The previous query would cause problems on many different systems, regardless of whether you’re using Databricks or another data warehousing tool. Luckily, as an user of Databricks, this customer has a feature available that can help solve this problem called the Query Watchdog.
Note: Query Watchdog is available on clusters created with version 2.1-db3 and greater.
A Query Watchdog is a simple process that checks whether or not a given query is creating too many output rows for the number of input rows at a task level. We can set a property to control this and in this example we will use a ratio of 1000 (which is the default).
It looks like this is an all-or-nothing process, but a very interesting start.
It’s live weather reporting using HDF, Kafka, and Solr.
Here are the environment requirements for implementing:
- HDF (for HDF 2.0, you need Java 1.8).
Now let’s get on to the steps!
There are a lot of moving parts there, but the pieces do plug in well enough and there are a lot of screen shots to guide you along the way.
This is working on HDInsight v3.5 w/Spark 2.0 and Azure Data Lake Storage as the underlying storage system. What is nice about this is that my cluster only has access to its cluster section of the folder structure. I have the structure root/clusters/dasciencecluster. This particular cluster starts at dasciencecluster, while other clusters may start somewhere else. Therefor my data is saved to root/clusters/dasciencecluster/data/open_data/RF_Model.txt
It’s pretty easy to do, and the Scala code would look suspiciously similar. The Java version of the code would be seven pages long.
Classify text using BigDL
In this tutorial, we demonstrate how to solve a text classification problem based on the example found here. This example uses a convolutional neural network to classify posts in the 20 Newsgroup dataset into 20 categories.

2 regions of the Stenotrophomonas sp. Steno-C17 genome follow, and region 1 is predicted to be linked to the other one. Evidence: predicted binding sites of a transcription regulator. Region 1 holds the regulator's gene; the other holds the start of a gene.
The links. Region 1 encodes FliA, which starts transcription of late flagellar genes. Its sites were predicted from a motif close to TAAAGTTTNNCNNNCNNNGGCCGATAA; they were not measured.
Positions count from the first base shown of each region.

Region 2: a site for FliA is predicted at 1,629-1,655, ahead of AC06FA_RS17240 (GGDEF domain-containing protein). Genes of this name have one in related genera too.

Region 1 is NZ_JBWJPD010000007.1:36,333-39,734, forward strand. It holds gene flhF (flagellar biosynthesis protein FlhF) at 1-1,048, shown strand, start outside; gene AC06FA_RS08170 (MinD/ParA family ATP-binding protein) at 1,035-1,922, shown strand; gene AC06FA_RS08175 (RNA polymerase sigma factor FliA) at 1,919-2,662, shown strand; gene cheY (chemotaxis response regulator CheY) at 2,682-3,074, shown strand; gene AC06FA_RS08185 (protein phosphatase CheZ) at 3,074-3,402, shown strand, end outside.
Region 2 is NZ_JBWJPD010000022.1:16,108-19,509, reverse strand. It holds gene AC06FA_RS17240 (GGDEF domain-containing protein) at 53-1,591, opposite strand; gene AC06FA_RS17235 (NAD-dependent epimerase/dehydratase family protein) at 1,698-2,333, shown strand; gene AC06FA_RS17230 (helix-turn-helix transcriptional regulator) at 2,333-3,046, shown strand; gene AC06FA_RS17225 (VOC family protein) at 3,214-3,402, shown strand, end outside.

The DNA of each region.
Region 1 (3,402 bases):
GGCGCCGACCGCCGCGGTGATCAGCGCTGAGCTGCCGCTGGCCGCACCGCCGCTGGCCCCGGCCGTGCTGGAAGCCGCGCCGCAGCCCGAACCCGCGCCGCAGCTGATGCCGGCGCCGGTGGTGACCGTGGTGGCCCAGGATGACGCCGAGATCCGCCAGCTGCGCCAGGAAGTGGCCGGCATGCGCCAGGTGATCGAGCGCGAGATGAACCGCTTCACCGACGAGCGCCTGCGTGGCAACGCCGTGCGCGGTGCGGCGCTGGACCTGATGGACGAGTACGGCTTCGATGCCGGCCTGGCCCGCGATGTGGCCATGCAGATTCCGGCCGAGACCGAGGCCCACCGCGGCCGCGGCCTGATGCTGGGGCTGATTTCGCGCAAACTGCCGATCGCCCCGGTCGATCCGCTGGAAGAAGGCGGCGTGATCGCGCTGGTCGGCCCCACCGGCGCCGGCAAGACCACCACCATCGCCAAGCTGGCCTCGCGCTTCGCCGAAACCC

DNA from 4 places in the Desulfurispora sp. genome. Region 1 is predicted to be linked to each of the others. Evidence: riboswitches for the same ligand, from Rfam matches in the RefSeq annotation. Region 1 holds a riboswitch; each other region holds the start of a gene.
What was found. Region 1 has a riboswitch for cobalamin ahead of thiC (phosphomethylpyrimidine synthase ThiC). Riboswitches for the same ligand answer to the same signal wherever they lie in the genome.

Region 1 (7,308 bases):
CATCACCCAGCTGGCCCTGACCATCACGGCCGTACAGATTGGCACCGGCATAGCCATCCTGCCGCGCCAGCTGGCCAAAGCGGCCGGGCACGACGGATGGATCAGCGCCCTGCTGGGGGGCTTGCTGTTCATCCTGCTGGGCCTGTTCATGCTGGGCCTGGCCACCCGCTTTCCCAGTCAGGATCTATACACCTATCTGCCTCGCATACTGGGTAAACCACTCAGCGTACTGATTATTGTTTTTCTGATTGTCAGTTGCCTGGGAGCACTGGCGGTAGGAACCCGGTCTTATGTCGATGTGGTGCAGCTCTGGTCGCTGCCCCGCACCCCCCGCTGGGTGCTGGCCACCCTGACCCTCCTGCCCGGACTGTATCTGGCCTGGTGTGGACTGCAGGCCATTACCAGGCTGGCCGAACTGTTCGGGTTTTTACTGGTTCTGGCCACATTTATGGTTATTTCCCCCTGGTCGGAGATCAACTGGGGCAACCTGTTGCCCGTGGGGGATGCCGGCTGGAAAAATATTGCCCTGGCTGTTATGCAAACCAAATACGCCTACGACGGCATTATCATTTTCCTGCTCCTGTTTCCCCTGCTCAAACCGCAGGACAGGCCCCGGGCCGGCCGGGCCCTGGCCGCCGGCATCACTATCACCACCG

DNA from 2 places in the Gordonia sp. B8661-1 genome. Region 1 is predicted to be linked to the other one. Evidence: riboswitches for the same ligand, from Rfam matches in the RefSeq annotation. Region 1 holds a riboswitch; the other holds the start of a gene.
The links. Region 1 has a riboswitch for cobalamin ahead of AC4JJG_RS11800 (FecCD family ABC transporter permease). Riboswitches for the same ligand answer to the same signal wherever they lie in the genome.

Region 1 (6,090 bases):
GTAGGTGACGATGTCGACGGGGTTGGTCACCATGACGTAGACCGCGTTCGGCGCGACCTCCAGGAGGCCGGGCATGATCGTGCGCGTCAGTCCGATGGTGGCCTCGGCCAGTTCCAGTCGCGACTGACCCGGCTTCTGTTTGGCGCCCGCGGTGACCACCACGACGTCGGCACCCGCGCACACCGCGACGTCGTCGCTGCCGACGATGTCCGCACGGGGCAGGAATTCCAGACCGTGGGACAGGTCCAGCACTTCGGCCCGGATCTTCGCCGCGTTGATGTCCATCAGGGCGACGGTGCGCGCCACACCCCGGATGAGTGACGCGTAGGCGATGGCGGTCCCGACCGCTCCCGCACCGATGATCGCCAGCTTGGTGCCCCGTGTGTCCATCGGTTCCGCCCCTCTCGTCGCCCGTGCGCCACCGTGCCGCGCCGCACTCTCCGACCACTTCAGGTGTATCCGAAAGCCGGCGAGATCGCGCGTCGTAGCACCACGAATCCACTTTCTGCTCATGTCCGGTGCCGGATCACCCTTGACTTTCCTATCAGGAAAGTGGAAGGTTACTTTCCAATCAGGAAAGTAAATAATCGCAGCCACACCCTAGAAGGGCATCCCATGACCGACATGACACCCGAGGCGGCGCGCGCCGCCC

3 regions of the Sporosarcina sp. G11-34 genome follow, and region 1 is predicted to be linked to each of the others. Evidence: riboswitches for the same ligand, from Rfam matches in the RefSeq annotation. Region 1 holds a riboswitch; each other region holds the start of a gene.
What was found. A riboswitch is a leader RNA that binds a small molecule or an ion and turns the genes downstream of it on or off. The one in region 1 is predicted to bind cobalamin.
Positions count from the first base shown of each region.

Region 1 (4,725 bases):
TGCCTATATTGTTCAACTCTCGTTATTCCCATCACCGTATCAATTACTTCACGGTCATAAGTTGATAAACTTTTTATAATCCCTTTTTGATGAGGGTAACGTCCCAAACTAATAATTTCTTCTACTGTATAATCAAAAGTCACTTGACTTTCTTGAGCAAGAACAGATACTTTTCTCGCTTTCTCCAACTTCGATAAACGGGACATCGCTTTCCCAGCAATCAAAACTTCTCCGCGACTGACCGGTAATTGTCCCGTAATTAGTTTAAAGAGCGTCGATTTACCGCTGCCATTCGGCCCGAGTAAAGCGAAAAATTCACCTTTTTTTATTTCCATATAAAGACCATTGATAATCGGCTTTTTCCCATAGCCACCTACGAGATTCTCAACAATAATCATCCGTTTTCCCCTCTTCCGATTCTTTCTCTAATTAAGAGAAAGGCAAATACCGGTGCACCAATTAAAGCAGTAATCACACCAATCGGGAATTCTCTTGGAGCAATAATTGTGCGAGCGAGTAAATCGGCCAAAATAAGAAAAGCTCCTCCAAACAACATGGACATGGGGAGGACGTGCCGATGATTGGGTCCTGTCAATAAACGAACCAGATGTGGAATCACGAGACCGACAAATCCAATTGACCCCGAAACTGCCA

We’ve provided a companion Jupyter notebook example on GitHub that you can open in the Jupyter dashboard to execute the code sections.
There’s a lot to this tutorial.
Engineers at Treselle Systems have put together a two-part series on text normalization using Apache Spark. First, they walk through normalizing the text:
We have used Spark shared variable “broadcast” to achieve distributed caching. Broadcast variables are useful when large datasets need to be cached in executors. “stopwords_en.txt” is not a large dataset but we have used in our use case to make use of that feature.
What are Broadcast Variables?
Broadcast variables in Apache Spark is a mechanism for sharing variables across executors that are meant to be read-only. Without broadcast variables, these variables would be shipped to each executor for every transformation and action, which can cause network overhead. However, with broadcast variables, they are shipped once to all executors and are cached for future reference.
Note: Stage 2 has both reduceByKey() and sortByKey() operations and as indicated in job summary “saveAsTextFile()” action triggered Job 2. Do you have any guess whether Stage 2 will be further divided into other stages in Job 2? The answer is: yes Job 2 DAG: This job is triggered due to saveAsTextFile() action operation. The job DAG clearly indicates the list of operations used before the saveAsTextFile() operations.Stage 2 in Job 1 is further divided into another stage as Stage 2. In Stage 2 has both reduceByKey() and sortByKey() operations and both operations can shuffle the data so that Stage 2 in Job 1 is broken down into Stage 4 and Stage 5 in Job 2. There are three stages in this job. But, Stage 3 is skipped. The answer for the skipped stage is provided below “What does “Skipped Stages” mean in Spark?” section.
There’s some good information here if you want to become more familiar with how Spark works.